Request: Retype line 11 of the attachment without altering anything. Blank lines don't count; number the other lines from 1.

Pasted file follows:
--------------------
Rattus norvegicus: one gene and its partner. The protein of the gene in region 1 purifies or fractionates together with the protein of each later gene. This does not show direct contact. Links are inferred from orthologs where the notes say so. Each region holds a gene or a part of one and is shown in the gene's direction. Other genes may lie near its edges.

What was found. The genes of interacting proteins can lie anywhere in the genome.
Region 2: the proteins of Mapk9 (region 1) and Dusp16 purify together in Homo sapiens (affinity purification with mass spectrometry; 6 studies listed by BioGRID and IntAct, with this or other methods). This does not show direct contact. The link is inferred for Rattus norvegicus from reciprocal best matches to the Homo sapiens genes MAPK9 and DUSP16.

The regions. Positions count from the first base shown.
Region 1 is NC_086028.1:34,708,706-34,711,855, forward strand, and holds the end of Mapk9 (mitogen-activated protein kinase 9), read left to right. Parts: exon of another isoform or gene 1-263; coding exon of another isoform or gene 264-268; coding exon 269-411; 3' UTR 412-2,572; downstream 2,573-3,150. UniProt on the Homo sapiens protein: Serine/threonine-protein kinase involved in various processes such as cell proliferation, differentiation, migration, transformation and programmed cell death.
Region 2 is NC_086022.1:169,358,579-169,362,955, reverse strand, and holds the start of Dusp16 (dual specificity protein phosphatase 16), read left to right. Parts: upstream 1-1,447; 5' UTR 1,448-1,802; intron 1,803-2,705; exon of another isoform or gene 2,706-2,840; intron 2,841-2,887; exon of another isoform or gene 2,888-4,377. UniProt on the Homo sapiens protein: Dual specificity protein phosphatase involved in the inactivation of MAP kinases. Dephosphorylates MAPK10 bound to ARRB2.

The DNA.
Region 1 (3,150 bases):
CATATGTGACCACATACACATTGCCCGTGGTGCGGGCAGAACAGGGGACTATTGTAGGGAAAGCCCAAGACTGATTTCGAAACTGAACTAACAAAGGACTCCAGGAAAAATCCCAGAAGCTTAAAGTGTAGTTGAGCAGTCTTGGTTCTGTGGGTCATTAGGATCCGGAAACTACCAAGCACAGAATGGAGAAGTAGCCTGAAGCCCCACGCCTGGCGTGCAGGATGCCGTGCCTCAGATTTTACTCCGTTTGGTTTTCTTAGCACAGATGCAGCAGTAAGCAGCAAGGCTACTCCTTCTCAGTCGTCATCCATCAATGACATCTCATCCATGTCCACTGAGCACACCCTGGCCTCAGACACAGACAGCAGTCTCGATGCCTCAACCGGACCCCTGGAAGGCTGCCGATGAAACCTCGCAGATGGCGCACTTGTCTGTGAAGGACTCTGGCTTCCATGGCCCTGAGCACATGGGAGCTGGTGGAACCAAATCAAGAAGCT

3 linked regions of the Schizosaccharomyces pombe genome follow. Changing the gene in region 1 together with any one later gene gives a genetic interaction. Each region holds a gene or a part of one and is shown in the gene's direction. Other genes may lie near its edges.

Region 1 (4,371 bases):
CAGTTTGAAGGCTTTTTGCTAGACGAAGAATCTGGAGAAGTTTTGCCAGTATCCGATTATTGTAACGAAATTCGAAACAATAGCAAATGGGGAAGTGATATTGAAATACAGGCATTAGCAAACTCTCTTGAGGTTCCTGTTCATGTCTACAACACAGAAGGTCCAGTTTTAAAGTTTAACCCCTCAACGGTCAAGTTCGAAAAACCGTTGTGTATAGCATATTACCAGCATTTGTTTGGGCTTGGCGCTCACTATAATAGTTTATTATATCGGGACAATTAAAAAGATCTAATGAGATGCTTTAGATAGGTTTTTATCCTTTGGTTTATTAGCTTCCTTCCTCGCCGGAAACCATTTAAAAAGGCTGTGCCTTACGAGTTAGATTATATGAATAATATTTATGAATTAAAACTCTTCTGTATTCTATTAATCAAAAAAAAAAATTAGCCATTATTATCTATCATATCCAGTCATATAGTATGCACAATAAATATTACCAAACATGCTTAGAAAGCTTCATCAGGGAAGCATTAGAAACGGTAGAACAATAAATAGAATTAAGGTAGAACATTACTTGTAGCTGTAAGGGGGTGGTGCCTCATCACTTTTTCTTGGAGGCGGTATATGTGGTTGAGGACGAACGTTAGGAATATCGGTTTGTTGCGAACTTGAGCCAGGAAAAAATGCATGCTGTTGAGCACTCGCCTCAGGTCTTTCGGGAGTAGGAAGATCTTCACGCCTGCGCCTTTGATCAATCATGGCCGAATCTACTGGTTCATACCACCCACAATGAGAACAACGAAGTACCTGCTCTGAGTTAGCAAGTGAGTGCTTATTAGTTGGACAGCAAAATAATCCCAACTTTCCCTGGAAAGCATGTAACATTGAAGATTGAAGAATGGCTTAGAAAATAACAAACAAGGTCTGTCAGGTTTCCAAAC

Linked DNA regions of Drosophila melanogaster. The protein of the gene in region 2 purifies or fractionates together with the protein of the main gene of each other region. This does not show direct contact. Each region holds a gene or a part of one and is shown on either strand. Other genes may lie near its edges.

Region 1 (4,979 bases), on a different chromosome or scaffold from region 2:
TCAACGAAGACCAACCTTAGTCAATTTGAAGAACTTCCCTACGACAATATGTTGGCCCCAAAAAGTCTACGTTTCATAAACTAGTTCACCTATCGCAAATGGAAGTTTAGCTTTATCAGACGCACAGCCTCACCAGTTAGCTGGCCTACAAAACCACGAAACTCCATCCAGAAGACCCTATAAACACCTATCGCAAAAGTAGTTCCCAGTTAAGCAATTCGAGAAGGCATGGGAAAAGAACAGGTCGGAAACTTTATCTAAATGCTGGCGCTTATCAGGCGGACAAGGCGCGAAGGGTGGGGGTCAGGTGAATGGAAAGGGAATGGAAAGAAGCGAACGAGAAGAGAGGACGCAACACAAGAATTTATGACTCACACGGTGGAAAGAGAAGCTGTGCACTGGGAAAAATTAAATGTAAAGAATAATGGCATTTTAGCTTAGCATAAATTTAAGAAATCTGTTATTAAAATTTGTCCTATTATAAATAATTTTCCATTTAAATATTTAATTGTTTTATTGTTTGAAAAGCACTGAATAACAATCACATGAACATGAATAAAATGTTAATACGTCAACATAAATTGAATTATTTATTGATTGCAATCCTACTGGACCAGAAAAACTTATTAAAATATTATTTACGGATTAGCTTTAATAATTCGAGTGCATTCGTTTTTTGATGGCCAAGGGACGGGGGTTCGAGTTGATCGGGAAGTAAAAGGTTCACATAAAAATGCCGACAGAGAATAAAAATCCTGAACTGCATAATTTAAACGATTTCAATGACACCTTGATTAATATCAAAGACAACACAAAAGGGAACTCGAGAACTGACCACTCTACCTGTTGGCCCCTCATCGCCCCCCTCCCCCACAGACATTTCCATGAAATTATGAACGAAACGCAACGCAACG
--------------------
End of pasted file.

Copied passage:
Region 1 (4,371 bases):